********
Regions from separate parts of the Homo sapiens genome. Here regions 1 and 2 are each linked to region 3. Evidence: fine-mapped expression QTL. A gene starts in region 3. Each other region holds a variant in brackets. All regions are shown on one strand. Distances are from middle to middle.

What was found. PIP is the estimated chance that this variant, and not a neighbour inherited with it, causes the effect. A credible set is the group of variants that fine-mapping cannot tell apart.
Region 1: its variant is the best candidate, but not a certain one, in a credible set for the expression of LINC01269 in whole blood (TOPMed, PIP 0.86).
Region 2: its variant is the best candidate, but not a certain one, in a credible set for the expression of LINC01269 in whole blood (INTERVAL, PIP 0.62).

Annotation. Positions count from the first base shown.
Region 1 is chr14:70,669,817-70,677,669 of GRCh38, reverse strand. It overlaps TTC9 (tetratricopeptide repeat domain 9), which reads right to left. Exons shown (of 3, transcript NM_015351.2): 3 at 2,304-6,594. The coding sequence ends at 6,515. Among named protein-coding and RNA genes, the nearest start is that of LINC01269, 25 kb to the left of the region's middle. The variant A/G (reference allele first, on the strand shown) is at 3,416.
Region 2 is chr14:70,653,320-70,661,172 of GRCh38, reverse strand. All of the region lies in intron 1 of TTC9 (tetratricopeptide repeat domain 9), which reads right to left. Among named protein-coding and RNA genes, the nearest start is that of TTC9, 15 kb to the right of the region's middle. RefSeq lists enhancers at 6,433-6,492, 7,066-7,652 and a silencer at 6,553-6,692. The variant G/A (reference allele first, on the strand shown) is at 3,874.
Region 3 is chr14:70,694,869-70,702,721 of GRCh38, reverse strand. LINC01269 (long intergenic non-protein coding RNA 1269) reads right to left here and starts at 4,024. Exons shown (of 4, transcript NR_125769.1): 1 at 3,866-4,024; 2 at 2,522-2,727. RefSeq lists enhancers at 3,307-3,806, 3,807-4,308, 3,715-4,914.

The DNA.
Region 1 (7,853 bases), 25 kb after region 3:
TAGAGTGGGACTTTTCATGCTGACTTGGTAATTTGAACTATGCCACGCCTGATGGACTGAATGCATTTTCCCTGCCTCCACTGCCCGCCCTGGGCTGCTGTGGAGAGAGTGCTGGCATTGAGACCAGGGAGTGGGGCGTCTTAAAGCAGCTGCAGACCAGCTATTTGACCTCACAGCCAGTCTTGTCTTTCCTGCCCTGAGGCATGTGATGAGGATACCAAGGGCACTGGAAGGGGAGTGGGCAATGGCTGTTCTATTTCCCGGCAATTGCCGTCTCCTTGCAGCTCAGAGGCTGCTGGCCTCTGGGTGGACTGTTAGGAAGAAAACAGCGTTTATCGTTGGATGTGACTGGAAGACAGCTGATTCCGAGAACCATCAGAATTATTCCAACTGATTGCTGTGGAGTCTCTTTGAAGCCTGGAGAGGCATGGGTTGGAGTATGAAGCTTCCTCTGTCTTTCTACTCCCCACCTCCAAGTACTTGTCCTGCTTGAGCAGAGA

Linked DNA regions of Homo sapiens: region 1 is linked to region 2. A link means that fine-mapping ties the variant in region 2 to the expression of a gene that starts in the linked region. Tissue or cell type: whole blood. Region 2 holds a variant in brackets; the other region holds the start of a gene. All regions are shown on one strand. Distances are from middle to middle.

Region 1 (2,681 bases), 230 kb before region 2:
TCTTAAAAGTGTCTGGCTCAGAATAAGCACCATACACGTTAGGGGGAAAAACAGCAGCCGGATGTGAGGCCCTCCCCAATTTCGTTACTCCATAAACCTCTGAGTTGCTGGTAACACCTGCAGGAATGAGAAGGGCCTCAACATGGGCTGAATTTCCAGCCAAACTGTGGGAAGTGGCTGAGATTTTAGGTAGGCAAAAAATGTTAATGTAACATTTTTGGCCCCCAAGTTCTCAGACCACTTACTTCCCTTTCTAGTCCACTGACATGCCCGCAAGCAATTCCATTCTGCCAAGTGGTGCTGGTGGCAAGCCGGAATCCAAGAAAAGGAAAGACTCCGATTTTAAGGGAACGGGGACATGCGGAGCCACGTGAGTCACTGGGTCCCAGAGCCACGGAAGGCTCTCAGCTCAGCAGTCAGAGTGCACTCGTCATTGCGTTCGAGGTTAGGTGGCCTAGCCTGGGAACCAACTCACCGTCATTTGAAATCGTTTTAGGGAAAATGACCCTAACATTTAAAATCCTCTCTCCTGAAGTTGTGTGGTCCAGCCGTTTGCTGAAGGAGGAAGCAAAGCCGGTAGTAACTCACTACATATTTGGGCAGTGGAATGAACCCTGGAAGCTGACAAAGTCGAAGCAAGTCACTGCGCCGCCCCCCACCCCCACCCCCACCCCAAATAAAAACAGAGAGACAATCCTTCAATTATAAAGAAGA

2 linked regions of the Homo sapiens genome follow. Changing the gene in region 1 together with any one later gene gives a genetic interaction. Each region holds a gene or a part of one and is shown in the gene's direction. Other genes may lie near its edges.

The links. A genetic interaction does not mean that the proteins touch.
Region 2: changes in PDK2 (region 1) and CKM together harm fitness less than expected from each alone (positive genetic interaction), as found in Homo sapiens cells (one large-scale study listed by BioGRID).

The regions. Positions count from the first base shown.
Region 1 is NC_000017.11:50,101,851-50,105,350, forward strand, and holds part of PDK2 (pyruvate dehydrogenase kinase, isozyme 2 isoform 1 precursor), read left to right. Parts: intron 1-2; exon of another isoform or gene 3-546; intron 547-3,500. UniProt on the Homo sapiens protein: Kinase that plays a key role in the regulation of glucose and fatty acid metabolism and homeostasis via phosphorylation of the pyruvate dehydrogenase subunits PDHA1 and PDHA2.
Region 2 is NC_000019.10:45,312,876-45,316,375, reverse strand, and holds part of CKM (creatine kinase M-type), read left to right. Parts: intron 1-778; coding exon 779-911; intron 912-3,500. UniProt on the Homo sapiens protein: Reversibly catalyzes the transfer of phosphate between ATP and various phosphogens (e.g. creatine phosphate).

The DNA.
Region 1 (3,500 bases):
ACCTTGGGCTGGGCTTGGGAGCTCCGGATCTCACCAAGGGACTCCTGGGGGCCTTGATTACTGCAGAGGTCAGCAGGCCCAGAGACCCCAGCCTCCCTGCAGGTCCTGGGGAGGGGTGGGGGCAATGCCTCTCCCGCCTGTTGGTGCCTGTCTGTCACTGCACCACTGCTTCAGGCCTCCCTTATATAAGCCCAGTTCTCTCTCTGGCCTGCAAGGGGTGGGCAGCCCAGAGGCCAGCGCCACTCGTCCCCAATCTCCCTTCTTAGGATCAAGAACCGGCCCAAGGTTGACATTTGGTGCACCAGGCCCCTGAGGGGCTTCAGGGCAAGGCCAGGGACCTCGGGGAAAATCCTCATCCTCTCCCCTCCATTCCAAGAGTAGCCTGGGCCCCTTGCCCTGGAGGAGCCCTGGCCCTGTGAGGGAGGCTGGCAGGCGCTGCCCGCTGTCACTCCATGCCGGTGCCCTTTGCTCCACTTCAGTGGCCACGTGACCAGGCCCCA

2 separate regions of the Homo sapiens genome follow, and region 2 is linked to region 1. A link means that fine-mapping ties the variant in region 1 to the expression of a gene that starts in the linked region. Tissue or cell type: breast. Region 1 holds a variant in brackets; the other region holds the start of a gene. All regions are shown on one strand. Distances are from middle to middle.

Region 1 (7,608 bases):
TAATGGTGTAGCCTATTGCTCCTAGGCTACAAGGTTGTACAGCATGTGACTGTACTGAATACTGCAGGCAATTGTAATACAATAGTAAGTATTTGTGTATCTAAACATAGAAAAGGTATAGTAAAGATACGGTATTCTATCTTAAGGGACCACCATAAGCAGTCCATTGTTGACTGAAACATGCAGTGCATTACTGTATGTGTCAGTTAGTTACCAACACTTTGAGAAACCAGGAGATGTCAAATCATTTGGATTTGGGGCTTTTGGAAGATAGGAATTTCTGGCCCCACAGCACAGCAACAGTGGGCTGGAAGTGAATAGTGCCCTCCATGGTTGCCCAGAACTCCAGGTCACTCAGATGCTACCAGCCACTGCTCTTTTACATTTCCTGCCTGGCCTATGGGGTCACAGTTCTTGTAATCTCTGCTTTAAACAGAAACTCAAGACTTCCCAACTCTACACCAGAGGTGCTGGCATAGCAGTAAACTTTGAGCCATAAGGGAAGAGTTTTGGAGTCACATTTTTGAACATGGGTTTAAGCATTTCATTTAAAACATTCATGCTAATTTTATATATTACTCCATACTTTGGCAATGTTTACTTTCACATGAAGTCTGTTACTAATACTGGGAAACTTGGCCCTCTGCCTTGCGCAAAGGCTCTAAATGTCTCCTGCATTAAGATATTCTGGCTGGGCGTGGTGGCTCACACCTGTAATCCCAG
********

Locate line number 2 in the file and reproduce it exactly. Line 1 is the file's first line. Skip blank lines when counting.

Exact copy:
What was found. PIP is the estimated chance that this variant, and not a neighbour inherited with it, causes the effect. A credible set is the group of variants that fine-mapping cannot tell apart.